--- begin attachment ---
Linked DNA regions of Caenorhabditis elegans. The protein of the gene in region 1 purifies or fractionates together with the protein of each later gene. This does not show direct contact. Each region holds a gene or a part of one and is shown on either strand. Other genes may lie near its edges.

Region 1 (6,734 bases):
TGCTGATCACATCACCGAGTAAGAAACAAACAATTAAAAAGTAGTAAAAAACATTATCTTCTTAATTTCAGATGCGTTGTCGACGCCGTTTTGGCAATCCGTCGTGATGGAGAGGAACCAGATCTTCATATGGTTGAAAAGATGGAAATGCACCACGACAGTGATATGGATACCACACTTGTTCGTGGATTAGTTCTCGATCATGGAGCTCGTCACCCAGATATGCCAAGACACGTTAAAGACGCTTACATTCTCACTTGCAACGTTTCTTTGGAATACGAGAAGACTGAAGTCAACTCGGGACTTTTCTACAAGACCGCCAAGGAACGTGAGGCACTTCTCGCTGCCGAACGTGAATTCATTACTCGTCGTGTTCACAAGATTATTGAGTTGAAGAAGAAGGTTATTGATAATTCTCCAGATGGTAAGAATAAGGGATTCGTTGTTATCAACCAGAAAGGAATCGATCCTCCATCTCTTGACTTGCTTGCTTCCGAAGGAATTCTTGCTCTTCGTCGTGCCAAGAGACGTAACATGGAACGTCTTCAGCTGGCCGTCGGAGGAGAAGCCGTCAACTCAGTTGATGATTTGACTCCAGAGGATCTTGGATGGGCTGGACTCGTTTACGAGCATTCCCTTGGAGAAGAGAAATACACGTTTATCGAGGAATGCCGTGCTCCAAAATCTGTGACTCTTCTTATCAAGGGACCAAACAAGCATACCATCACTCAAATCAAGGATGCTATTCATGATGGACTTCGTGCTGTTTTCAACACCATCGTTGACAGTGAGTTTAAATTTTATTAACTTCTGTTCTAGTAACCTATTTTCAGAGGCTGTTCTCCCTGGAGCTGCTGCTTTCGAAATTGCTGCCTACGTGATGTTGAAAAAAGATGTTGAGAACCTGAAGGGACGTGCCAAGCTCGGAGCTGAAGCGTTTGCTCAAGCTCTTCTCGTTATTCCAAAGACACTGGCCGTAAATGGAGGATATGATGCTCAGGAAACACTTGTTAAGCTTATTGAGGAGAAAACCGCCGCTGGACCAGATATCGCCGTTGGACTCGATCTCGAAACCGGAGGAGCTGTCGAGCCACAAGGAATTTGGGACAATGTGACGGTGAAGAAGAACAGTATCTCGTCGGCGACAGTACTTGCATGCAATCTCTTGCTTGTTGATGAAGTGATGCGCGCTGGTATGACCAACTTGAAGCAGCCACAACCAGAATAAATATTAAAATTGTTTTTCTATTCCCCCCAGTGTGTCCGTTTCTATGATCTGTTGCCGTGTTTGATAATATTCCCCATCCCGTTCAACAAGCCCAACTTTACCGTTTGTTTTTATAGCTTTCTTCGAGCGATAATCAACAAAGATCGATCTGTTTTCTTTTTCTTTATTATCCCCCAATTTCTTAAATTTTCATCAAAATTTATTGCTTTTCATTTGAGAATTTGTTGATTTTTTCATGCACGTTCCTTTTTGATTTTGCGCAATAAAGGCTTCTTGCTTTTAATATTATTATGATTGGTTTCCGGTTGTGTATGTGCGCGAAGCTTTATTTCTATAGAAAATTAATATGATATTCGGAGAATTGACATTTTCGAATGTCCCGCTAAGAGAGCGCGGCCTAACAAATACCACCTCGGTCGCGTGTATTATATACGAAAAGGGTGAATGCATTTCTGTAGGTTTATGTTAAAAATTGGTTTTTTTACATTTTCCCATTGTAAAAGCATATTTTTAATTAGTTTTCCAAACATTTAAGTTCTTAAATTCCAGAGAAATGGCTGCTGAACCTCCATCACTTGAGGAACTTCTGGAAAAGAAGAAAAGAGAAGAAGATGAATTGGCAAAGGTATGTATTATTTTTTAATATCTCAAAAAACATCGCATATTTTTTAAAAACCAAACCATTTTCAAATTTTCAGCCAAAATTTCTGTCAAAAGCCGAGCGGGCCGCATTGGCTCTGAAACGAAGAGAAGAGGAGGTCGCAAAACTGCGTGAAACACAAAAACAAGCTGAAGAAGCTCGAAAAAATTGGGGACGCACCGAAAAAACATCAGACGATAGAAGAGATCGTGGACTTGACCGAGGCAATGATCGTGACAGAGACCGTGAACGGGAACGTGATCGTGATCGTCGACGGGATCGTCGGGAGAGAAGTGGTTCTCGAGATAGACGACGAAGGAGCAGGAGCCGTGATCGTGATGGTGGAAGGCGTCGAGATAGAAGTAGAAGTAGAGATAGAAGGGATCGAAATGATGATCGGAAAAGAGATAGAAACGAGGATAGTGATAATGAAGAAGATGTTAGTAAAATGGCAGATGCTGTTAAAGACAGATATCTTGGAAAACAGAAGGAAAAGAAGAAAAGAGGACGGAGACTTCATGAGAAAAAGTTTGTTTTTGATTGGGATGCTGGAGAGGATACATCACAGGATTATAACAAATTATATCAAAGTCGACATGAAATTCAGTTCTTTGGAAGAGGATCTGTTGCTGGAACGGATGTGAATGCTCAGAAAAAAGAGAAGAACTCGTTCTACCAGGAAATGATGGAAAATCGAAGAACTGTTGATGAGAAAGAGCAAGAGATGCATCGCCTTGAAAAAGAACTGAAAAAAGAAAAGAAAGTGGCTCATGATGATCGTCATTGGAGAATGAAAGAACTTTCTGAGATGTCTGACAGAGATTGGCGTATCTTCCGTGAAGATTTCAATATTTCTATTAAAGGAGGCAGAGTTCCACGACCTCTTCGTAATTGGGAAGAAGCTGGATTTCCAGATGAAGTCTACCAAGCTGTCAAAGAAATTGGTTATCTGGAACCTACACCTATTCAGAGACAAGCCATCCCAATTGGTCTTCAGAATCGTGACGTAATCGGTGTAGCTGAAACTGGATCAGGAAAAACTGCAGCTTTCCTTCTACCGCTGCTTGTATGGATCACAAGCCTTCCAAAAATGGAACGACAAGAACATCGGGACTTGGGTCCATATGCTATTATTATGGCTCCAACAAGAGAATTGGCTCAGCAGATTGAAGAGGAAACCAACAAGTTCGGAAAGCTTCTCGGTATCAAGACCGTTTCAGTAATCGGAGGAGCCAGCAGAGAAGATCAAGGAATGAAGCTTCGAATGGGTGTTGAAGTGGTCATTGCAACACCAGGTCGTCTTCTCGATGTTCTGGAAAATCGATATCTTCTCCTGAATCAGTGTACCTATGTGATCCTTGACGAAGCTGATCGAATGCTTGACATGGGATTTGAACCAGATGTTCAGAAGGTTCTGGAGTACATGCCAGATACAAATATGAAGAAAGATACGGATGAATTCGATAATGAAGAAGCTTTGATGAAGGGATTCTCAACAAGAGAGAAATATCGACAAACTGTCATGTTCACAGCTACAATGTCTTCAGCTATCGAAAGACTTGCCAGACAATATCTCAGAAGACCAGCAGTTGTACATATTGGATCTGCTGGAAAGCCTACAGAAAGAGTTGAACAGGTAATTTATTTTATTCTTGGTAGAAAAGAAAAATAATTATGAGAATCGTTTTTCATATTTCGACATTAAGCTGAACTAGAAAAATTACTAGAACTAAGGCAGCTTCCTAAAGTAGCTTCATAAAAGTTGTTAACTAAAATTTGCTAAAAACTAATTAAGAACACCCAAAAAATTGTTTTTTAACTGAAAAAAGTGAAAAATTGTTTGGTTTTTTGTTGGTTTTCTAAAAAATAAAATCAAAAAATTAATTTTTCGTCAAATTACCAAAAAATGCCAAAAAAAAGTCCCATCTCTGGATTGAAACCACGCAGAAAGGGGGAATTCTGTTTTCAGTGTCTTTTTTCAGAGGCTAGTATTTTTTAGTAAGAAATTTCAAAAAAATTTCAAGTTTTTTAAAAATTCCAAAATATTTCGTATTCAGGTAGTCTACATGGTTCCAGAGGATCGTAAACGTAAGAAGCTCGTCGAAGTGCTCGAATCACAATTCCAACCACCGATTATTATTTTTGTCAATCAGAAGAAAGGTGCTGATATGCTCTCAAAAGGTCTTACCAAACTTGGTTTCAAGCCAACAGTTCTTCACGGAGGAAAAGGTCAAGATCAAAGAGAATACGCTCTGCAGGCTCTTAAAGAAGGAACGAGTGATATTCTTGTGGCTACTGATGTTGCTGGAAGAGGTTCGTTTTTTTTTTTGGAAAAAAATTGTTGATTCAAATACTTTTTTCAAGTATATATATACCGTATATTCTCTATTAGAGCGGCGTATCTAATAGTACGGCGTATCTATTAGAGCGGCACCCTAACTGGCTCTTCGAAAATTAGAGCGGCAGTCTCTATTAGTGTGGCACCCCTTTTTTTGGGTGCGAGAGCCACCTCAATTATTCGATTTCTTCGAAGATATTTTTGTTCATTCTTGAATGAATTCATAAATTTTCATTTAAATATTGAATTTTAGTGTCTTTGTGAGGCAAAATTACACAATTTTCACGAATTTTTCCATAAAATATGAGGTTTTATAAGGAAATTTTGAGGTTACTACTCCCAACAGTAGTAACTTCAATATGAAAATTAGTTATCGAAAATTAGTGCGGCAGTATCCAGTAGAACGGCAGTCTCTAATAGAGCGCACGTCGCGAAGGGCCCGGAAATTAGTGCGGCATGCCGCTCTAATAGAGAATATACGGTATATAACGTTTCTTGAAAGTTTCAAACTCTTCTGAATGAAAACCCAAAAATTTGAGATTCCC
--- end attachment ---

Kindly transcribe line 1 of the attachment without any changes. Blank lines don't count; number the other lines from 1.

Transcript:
Linked DNA regions of Caenorhabditis elegans. The protein of the gene in region 1 purifies or fractionates together with the protein of each later gene. This does not show direct contact. Each region holds a gene or a part of one and is shown on either strand. Other genes may lie near its edges.